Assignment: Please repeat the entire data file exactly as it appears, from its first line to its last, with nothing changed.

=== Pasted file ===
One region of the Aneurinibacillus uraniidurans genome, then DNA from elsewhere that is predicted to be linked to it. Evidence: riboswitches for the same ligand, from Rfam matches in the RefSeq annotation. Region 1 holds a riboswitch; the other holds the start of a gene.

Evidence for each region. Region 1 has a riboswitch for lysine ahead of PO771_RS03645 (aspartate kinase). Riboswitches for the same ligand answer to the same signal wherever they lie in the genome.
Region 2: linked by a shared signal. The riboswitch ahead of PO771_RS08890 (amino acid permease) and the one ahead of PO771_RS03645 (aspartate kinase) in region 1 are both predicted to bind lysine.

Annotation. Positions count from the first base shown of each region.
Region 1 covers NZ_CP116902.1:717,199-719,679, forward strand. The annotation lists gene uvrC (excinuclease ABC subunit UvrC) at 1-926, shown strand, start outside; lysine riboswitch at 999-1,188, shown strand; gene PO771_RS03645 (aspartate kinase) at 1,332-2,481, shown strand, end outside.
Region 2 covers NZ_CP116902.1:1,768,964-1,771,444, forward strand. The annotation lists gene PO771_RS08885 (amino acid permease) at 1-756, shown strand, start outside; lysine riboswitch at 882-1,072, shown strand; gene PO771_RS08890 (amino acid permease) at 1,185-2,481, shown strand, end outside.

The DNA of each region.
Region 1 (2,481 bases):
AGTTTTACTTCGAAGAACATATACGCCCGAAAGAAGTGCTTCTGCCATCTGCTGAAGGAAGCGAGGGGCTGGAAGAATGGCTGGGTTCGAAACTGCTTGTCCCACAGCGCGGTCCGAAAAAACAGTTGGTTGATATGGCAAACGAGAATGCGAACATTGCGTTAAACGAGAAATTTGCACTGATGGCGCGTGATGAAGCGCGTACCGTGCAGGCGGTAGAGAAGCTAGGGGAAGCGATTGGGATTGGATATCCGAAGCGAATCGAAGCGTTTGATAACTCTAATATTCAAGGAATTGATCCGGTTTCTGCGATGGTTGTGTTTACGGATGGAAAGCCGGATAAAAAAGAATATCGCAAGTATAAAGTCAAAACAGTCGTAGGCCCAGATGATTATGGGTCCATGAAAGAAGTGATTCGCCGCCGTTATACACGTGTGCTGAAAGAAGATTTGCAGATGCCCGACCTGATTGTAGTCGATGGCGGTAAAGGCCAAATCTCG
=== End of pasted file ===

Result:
One region of the Aneurinibacillus uraniidurans genome, then DNA from elsewhere that is predicted to be linked to it. Evidence: riboswitches for the same ligand, from Rfam matches in the RefSeq annotation. Region 1 holds a riboswitch; the other holds the start of a gene.

Evidence for each region. Region 1 has a riboswitch for lysine ahead of PO771_RS03645 (aspartate kinase). Riboswitches for the same ligand answer to the same signal wherever they lie in the genome.
Region 2: linked by a shared signal. The riboswitch ahead of PO771_RS08890 (amino acid permease) and the one ahead of PO771_RS03645 (aspartate kinase) in region 1 are both predicted to bind lysine.

Annotation. Positions count from the first base shown of each region.
Region 1 covers NZ_CP116902.1:717,199-719,679, forward strand. The annotation lists gene uvrC (excinuclease ABC subunit UvrC) at 1-926, shown strand, start outside; lysine riboswitch at 999-1,188, shown strand; gene PO771_RS03645 (aspartate kinase) at 1,332-2,481, shown strand, end outside.
Region 2 covers NZ_CP116902.1:1,768,964-1,771,444, forward strand. The annotation lists gene PO771_RS08885 (amino acid permease) at 1-756, shown strand, start outside; lysine riboswitch at 882-1,072, shown strand; gene PO771_RS08890 (amino acid permease) at 1,185-2,481, shown strand, end outside.

The DNA of each region.
Region 1 (2,481 bases):
AGTTTTACTTCGAAGAACATATACGCCCGAAAGAAGTGCTTCTGCCATCTGCTGAAGGAAGCGAGGGGCTGGAAGAATGGCTGGGTTCGAAACTGCTTGTCCCACAGCGCGGTCCGAAAAAACAGTTGGTTGATATGGCAAACGAGAATGCGAACATTGCGTTAAACGAGAAATTTGCACTGATGGCGCGTGATGAAGCGCGTACCGTGCAGGCGGTAGAGAAGCTAGGGGAAGCGATTGGGATTGGATATCCGAAGCGAATCGAAGCGTTTGATAACTCTAATATTCAAGGAATTGATCCGGTTTCTGCGATGGTTGTGTTTACGGATGGAAAGCCGGATAAAAAAGAATATCGCAAGTATAAAGTCAAAACAGTCGTAGGCCCAGATGATTATGGGTCCATGAAAGAAGTGATTCGCCGCCGTTATACACGTGTGCTGAAAGAAGATTTGCAGATGCCCGACCTGATTGTAGTCGATGGCGGTAAAGGCCAAATCTCG